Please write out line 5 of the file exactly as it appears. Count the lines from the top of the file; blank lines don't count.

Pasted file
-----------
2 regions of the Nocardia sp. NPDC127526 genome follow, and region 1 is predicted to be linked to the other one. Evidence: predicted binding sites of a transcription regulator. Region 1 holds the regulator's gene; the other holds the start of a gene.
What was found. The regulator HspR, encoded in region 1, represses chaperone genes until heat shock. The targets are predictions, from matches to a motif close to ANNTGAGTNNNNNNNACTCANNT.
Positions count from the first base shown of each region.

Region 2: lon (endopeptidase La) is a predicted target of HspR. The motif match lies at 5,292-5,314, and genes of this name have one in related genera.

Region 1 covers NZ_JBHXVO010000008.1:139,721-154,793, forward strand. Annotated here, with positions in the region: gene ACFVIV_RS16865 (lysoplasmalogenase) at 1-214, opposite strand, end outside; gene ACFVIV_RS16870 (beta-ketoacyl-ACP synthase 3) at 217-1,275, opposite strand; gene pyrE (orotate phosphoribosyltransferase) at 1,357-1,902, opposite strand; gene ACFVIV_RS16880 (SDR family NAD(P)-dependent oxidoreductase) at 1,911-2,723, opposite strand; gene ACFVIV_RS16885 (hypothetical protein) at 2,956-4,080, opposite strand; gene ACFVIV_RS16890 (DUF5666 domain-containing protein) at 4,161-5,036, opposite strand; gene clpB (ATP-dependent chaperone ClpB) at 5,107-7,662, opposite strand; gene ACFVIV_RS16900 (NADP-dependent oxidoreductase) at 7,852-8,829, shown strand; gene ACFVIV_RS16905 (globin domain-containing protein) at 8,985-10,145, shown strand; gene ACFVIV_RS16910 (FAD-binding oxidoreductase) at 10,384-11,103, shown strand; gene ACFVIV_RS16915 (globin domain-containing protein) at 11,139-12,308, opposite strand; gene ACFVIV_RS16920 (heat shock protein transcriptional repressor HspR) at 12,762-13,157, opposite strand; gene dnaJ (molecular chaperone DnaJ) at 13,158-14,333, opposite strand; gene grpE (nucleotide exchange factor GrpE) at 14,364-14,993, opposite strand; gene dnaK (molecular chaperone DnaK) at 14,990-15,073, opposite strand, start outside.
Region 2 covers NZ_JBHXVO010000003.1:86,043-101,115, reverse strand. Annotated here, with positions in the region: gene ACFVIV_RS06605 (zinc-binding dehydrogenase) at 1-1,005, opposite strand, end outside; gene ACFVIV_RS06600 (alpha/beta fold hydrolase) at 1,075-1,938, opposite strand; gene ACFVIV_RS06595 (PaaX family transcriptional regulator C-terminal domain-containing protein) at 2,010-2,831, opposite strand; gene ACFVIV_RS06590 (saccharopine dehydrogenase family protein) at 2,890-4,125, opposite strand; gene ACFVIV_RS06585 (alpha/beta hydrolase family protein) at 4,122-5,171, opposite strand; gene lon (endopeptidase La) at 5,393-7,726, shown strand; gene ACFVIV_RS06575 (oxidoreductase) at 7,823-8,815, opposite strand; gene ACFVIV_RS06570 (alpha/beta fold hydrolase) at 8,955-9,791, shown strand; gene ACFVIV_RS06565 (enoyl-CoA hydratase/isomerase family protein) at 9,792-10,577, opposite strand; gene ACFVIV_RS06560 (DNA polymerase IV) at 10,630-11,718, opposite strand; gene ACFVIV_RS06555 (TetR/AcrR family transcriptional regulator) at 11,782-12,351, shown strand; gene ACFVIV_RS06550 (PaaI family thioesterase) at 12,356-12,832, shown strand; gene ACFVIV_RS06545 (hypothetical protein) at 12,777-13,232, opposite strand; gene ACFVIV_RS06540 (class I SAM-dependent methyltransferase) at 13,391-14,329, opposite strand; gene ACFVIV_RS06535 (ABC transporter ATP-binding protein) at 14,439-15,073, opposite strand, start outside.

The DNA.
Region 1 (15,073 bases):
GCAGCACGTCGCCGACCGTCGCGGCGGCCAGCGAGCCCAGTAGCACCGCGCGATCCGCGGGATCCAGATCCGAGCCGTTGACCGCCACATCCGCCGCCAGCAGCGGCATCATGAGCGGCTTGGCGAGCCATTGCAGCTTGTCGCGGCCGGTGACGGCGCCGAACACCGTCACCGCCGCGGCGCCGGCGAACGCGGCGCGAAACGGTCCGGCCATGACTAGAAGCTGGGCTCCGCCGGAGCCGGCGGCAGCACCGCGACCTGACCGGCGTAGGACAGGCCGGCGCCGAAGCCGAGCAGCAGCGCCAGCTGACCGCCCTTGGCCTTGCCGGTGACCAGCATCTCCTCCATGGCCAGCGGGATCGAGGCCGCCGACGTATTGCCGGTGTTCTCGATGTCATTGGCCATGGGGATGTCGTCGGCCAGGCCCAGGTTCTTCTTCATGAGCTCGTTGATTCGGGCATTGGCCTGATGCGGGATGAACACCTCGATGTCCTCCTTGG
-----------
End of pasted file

Region 1 covers NZ_JBHXVO010000008.1:139,721-154,793, forward strand. Annotated here, with positions in the region: gene ACFVIV_RS16865 (lysoplasmalogenase) at 1-214, opposite strand, end outside; gene ACFVIV_RS16870 (beta-ketoacyl-ACP synthase 3) at 217-1,275, opposite strand; gene pyrE (orotate phosphoribosyltransferase) at 1,357-1,902, opposite strand; gene ACFVIV_RS16880 (SDR family NAD(P)-dependent oxidoreductase) at 1,911-2,723, opposite strand; gene ACFVIV_RS16885 (hypothetical protein) at 2,956-4,080, opposite strand; gene ACFVIV_RS16890 (DUF5666 domain-containing protein) at 4,161-5,036, opposite strand; gene clpB (ATP-dependent chaperone ClpB) at 5,107-7,662, opposite strand; gene ACFVIV_RS16900 (NADP-dependent oxidoreductase) at 7,852-8,829, shown strand; gene ACFVIV_RS16905 (globin domain-containing protein) at 8,985-10,145, shown strand; gene ACFVIV_RS16910 (FAD-binding oxidoreductase) at 10,384-11,103, shown strand; gene ACFVIV_RS16915 (globin domain-containing protein) at 11,139-12,308, opposite strand; gene ACFVIV_RS16920 (heat shock protein transcriptional repressor HspR) at 12,762-13,157, opposite strand; gene dnaJ (molecular chaperone DnaJ) at 13,158-14,333, opposite strand; gene grpE (nucleotide exchange factor GrpE) at 14,364-14,993, opposite strand; gene dnaK (molecular chaperone DnaK) at 14,990-15,073, opposite strand, start outside.